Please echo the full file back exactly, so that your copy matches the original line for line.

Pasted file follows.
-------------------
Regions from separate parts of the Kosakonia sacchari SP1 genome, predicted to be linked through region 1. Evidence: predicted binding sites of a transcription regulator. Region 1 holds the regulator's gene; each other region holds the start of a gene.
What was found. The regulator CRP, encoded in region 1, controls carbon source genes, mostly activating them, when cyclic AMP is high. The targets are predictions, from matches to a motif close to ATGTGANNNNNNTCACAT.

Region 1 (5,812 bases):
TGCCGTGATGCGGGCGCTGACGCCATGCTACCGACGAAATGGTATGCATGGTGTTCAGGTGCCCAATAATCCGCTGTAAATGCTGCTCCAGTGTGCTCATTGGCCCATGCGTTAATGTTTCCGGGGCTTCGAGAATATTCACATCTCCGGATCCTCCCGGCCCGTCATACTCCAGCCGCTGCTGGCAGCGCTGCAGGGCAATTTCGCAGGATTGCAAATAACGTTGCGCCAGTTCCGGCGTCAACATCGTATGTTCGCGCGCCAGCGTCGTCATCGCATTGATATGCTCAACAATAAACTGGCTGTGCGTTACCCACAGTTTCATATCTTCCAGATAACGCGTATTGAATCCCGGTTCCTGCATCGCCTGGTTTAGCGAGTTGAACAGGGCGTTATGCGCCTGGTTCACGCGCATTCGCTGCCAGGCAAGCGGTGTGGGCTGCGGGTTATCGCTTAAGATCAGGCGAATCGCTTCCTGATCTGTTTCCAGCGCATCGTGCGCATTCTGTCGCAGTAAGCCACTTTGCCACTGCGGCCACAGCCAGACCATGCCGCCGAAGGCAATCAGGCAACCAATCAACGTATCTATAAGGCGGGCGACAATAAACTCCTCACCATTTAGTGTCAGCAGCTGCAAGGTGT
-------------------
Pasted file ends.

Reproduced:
Regions from separate parts of the Kosakonia sacchari SP1 genome, predicted to be linked through region 1. Evidence: predicted binding sites of a transcription regulator. Region 1 holds the regulator's gene; each other region holds the start of a gene.
What was found. The regulator CRP, encoded in region 1, controls carbon source genes, mostly activating them, when cyclic AMP is high. The targets are predictions, from matches to a motif close to ATGTGANNNNNNTCACAT.

Region 1 (5,812 bases):
TGCCGTGATGCGGGCGCTGACGCCATGCTACCGACGAAATGGTATGCATGGTGTTCAGGTGCCCAATAATCCGCTGTAAATGCTGCTCCAGTGTGCTCATTGGCCCATGCGTTAATGTTTCCGGGGCTTCGAGAATATTCACATCTCCGGATCCTCCCGGCCCGTCATACTCCAGCCGCTGCTGGCAGCGCTGCAGGGCAATTTCGCAGGATTGCAAATAACGTTGCGCCAGTTCCGGCGTCAACATCGTATGTTCGCGCGCCAGCGTCGTCATCGCATTGATATGCTCAACAATAAACTGGCTGTGCGTTACCCACAGTTTCATATCTTCCAGATAACGCGTATTGAATCCCGGTTCCTGCATCGCCTGGTTTAGCGAGTTGAACAGGGCGTTATGCGCCTGGTTCACGCGCATTCGCTGCCAGGCAAGCGGTGTGGGCTGCGGGTTATCGCTTAAGATCAGGCGAATCGCTTCCTGATCTGTTTCCAGCGCATCGTGCGCATTCTGTCGCAGTAAGCCACTTTGCCACTGCGGCCACAGCCAGACCATGCCGCCGAAGGCAATCAGGCAACCAATCAACGTATCTATAAGGCGGGCGACAATAAACTCCTCACCATTTAGTGTCAGCAGCTGCAAGGTGT